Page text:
Donora, Pennsylvania (40° 10' 33.16"N, 79° 51' 40.55" W), a small industrial town located on the Monongahela River Valley, experienced the worst air pollution disaster in U.S. history in 1948. Pollution from the U.S. Steel Corp.'s Donora Zinc Works smelting operation and other sources containing sulfur, carbon monoxide and heavy metal dusts, was trapped by a weather phenomenon called an inversion, in which a warm air mass traps cold air near the ground. According to the Pennsylvania Bureau of Industrial Hygiene, the pollution came from a combination of the zinc smelting plant, steel mills' open hearth furnaces, a sulphuric acid plant, slag dump, and coal burning steam locomotives and river boats.
The heavy industry of Western Pennsylvania had created pollution problems for nearly a century. By the mid-1900s, other industrial contributors to the pollution that blanketed the air in Donora include the open hearth furnaces of the steel mills, a sulfuric acid plant, slag dumps, coal burning steam locomotives, and river boats. The valley of Donora, surrounded by hills, caused the dense polluted fog to remain close to the ground where people easily inhale the dangerous chemicals.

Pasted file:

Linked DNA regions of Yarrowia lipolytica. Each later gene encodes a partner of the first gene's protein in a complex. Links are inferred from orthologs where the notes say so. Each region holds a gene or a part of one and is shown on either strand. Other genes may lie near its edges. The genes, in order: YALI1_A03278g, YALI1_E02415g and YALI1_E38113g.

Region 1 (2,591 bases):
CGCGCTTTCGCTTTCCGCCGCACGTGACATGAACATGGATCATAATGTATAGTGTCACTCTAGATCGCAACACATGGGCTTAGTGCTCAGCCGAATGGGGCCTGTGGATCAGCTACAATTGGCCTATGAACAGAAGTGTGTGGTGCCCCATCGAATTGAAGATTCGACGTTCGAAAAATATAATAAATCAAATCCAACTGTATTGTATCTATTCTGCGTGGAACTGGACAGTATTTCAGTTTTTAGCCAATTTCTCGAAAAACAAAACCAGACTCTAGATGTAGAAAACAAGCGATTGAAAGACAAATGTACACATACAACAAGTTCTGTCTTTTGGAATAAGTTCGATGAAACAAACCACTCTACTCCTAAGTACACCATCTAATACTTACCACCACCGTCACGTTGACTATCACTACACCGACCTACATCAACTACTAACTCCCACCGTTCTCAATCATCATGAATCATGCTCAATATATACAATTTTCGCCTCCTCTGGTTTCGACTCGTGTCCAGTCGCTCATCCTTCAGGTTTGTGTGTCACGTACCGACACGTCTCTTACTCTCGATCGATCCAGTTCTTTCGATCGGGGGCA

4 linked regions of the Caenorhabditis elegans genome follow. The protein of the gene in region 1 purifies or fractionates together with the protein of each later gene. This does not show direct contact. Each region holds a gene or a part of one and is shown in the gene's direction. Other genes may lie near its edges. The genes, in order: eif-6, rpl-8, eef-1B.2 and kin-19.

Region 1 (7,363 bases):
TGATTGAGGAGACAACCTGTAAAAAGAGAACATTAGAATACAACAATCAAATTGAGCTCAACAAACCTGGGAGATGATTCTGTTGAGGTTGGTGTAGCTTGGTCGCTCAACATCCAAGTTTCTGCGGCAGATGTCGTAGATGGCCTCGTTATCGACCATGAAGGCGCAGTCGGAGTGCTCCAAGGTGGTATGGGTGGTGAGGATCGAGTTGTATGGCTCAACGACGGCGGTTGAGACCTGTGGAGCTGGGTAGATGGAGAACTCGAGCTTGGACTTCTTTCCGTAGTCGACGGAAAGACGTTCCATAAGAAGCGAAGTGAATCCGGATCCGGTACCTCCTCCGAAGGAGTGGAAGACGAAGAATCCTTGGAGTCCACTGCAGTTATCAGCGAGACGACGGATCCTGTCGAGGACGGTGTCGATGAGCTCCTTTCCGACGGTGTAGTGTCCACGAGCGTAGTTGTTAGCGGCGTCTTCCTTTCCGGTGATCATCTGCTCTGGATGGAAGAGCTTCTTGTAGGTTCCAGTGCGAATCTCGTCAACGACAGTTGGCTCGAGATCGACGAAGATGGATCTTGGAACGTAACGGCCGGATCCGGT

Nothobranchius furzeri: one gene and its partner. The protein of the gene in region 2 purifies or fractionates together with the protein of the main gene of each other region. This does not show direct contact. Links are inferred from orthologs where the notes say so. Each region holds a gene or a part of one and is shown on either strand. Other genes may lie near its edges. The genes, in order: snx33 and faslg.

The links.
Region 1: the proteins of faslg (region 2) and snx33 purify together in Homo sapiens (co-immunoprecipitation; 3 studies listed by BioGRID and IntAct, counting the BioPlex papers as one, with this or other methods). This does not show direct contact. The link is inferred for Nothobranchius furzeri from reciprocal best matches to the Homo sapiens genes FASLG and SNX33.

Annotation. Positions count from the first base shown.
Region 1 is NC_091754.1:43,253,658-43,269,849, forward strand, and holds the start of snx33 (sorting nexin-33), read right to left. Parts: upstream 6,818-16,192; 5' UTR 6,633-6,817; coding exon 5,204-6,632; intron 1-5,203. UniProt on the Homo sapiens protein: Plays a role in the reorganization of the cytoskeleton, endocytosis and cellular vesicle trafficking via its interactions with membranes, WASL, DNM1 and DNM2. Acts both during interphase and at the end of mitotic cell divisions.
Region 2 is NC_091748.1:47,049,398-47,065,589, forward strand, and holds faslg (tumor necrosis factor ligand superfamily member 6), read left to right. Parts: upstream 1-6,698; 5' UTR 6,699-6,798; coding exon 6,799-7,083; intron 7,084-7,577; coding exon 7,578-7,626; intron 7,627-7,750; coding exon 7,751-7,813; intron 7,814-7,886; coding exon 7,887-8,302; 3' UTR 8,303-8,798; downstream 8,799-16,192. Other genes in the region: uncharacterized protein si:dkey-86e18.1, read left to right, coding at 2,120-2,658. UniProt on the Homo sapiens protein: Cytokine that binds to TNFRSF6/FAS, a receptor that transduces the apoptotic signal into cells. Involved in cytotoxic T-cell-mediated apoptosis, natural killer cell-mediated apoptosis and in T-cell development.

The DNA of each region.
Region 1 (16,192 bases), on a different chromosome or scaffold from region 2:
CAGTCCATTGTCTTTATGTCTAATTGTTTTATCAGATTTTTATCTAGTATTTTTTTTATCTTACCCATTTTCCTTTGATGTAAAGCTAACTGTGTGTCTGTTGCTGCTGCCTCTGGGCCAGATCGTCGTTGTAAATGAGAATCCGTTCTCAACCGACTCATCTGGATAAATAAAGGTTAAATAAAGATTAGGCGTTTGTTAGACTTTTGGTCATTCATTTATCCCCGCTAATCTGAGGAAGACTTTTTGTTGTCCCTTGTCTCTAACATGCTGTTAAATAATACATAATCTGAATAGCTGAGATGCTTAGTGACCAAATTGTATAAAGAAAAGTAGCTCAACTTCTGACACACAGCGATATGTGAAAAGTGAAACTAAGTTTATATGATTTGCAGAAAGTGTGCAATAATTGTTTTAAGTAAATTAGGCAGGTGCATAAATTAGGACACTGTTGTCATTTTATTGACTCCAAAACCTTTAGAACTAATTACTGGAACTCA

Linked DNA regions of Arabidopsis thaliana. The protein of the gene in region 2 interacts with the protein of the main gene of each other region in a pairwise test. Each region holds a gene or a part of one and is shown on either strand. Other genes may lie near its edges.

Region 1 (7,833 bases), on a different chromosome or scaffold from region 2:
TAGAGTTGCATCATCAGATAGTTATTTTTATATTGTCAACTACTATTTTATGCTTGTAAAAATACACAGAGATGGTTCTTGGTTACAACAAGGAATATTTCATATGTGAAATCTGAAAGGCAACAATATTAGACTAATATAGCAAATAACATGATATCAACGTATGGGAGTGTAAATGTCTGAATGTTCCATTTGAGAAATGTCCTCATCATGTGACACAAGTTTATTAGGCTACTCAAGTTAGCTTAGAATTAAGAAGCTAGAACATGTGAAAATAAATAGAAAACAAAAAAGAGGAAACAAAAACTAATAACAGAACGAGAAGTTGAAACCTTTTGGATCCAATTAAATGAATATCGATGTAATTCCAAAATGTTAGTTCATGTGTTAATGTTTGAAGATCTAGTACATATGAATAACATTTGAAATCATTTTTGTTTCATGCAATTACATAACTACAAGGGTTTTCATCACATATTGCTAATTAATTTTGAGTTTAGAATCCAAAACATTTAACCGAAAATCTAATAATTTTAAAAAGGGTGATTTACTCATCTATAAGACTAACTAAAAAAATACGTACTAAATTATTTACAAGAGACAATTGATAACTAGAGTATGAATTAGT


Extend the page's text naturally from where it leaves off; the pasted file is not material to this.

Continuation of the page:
Between October 26 and 31, 1948, 20 people were asphyxiated and over 7,000 were hospitalized or became ill as the result of severe air pollution. Of the fatalities, two had active pulmonary tuberculosis. The other seventeen were known to have had chronic heart disease or asthma. All were between 52 and 85 years of age. ?As a result of this tragedy in Donora, the U.S. took notice of the industrial pollutants emitted into the air and how they affected human health. Before this smog disaster occurred, the mayor of Pittsburgh anticipated air pollution related health problems. Eventually, the Donora episode helped him to prohibit the use of coal as a residential heating source, replacing it with clean natural gas. By 1952, diesel engines in locomotives and river boats replaced coal power engines. By 1955, almost 97 percent of Pittsburgh’s emissions were reduced and the smog had cleared.
In addition, the Pennsylvania state government established the Division of Air Pollution Control in 1949 to study air quality and its effect on human health. Statewide clean air regulations were enacted in 1966, and in 1970, the Pennsylvania legislature passed an "Environmental Bill of Rights," stating that, among other things, people had a right to clean air.
The Donora Smog Disaster (Pennsylvania State Archives) Andrews, Richard N.L. Managing the Environment, Managing Ourselves: A History of American Environmental Policy. New Haven: Yale University Press, 1999.